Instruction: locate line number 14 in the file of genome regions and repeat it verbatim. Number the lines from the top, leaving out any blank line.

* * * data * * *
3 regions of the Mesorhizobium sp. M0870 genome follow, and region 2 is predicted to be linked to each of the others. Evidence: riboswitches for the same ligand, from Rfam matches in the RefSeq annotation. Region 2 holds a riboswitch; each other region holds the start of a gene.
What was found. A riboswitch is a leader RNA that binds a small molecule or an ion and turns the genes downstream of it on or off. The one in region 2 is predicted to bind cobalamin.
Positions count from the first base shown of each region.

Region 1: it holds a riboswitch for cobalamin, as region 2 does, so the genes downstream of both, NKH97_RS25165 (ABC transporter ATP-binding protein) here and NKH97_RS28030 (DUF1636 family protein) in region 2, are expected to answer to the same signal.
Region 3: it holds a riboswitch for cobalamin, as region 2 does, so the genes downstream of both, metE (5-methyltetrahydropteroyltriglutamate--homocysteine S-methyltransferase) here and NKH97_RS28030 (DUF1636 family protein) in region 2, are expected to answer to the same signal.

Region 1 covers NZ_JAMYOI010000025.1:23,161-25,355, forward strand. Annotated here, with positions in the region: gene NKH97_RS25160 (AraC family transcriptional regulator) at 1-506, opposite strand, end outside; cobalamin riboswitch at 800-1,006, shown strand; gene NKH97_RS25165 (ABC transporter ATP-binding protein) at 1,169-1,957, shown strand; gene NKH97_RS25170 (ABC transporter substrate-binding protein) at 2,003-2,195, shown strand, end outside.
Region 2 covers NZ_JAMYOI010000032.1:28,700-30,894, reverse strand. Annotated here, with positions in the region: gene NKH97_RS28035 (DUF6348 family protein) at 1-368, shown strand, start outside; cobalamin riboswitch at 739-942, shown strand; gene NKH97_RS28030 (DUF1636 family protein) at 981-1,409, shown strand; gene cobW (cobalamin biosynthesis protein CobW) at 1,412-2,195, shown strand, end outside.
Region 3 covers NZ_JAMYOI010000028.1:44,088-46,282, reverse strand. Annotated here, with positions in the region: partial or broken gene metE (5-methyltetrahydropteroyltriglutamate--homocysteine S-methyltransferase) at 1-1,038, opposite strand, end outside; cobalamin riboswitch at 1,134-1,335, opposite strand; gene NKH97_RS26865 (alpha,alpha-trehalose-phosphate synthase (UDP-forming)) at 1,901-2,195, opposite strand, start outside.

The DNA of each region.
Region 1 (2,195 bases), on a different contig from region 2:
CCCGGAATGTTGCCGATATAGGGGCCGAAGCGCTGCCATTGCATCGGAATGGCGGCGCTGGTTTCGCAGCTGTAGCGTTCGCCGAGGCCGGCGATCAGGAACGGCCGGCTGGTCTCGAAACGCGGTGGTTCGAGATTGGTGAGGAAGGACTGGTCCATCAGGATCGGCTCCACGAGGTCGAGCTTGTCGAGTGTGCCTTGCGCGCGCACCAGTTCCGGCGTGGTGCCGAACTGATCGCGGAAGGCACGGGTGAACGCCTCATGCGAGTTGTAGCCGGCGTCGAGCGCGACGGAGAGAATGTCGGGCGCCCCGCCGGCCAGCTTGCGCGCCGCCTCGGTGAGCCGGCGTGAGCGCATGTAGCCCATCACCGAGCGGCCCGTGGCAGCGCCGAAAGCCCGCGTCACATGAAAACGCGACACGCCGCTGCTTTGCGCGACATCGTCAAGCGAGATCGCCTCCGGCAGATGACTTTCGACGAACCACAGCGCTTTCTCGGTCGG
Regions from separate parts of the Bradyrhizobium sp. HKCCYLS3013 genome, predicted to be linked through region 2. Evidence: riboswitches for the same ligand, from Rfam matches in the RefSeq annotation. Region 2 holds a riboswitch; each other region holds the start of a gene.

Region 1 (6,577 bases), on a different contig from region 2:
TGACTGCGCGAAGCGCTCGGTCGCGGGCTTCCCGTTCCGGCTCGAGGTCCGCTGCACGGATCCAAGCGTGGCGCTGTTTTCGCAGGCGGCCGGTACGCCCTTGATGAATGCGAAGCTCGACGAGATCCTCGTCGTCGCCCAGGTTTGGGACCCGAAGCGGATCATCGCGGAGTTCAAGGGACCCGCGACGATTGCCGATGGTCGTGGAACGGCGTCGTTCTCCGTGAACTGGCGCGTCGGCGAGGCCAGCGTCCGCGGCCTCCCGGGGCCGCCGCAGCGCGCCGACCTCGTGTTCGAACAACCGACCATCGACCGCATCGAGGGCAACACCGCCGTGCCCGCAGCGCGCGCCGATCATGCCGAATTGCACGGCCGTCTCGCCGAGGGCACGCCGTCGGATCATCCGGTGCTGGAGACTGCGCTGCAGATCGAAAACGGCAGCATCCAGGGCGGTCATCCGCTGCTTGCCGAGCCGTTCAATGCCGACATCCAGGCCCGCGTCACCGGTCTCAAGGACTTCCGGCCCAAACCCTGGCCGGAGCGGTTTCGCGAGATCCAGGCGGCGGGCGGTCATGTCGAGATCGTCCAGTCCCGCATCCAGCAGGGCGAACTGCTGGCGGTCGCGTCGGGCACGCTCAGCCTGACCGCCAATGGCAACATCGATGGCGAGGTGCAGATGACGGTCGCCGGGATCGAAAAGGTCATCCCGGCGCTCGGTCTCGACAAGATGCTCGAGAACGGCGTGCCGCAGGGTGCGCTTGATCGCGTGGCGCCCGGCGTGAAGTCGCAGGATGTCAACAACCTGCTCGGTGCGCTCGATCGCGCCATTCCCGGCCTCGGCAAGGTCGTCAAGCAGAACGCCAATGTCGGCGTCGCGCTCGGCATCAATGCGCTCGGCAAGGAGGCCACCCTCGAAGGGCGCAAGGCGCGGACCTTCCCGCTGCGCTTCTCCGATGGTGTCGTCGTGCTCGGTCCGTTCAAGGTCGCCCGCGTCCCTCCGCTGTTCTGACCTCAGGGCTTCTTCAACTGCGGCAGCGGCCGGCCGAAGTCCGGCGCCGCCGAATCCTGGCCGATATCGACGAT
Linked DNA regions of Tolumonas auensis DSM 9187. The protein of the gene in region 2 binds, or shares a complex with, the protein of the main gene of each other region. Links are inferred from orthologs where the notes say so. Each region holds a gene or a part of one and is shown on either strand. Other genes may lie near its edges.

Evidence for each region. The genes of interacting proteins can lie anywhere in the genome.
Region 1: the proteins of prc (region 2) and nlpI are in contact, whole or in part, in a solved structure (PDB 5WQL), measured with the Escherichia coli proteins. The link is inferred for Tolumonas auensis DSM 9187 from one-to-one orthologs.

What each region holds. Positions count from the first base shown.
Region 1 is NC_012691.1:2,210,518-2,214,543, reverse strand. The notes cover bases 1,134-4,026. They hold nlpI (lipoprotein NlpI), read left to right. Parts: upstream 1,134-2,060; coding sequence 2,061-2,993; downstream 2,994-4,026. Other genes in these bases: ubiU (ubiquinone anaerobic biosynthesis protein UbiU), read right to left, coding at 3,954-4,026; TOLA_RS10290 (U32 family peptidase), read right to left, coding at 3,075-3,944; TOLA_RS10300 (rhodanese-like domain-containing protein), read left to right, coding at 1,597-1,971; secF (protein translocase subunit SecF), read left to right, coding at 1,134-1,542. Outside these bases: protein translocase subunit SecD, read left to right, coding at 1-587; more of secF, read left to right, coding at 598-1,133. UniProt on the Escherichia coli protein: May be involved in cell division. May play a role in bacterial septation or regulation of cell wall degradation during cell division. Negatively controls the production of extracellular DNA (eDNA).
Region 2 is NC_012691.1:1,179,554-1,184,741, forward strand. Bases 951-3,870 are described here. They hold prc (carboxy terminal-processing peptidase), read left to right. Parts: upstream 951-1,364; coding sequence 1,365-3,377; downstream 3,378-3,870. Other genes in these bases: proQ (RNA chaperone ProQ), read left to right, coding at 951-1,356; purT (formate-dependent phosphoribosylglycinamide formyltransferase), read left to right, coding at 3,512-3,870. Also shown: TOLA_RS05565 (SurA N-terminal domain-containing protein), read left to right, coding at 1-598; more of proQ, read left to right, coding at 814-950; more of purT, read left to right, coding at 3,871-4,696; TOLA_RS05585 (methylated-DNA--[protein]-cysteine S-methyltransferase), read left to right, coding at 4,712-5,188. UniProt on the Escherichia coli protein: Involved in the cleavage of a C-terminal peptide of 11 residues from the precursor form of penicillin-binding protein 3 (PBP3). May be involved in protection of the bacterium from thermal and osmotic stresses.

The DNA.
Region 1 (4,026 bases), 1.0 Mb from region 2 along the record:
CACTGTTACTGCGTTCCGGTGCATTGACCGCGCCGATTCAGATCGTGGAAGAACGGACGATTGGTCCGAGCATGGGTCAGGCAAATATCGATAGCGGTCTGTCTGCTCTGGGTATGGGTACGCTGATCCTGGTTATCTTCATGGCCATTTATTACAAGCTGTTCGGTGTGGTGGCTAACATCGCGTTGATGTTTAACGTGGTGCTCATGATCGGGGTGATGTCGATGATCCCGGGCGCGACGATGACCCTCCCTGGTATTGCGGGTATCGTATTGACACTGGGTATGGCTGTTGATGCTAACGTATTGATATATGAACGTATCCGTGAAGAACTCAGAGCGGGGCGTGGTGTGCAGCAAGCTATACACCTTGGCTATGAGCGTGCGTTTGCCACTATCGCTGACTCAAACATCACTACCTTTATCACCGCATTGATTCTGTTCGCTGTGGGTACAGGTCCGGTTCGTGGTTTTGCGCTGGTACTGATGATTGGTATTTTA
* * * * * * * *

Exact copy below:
TGACTGCGCGAAGCGCTCGGTCGCGGGCTTCCCGTTCCGGCTCGAGGTCCGCTGCACGGATCCAAGCGTGGCGCTGTTTTCGCAGGCGGCCGGTACGCCCTTGATGAATGCGAAGCTCGACGAGATCCTCGTCGTCGCCCAGGTTTGGGACCCGAAGCGGATCATCGCGGAGTTCAAGGGACCCGCGACGATTGCCGATGGTCGTGGAACGGCGTCGTTCTCCGTGAACTGGCGCGTCGGCGAGGCCAGCGTCCGCGGCCTCCCGGGGCCGCCGCAGCGCGCCGACCTCGTGTTCGAACAACCGACCATCGACCGCATCGAGGGCAACACCGCCGTGCCCGCAGCGCGCGCCGATCATGCCGAATTGCACGGCCGTCTCGCCGAGGGCACGCCGTCGGATCATCCGGTGCTGGAGACTGCGCTGCAGATCGAAAACGGCAGCATCCAGGGCGGTCATCCGCTGCTTGCCGAGCCGTTCAATGCCGACATCCAGGCCCGCGTCACCGGTCTCAAGGACTTCCGGCCCAAACCCTGGCCGGAGCGGTTTCGCGAGATCCAGGCGGCGGGCGGTCATGTCGAGATCGTCCAGTCCCGCATCCAGCAGGGCGAACTGCTGGCGGTCGCGTCGGGCACGCTCAGCCTGACCGCCAATGGCAACATCGATGGCGAGGTGCAGATGACGGTCGCCGGGATCGAAAAGGTCATCCCGGCGCTCGGTCTCGACAAGATGCTCGAGAACGGCGTGCCGCAGGGTGCGCTTGATCGCGTGGCGCCCGGCGTGAAGTCGCAGGATGTCAACAACCTGCTCGGTGCGCTCGATCGCGCCATTCCCGGCCTCGGCAAGGTCGTCAAGCAGAACGCCAATGTCGGCGTCGCGCTCGGCATCAATGCGCTCGGCAAGGAGGCCACCCTCGAAGGGCGCAAGGCGCGGACCTTCCCGCTGCGCTTCTCCGATGGTGTCGTCGTGCTCGGTCCGTTCAAGGTCGCCCGCGTCCCTCCGCTGTTCTGACCTCAGGGCTTCTTCAACTGCGGCAGCGGCCGGCCGAAGTCCGGCGCCGCCGAATCCTGGCCGATATCGACGAT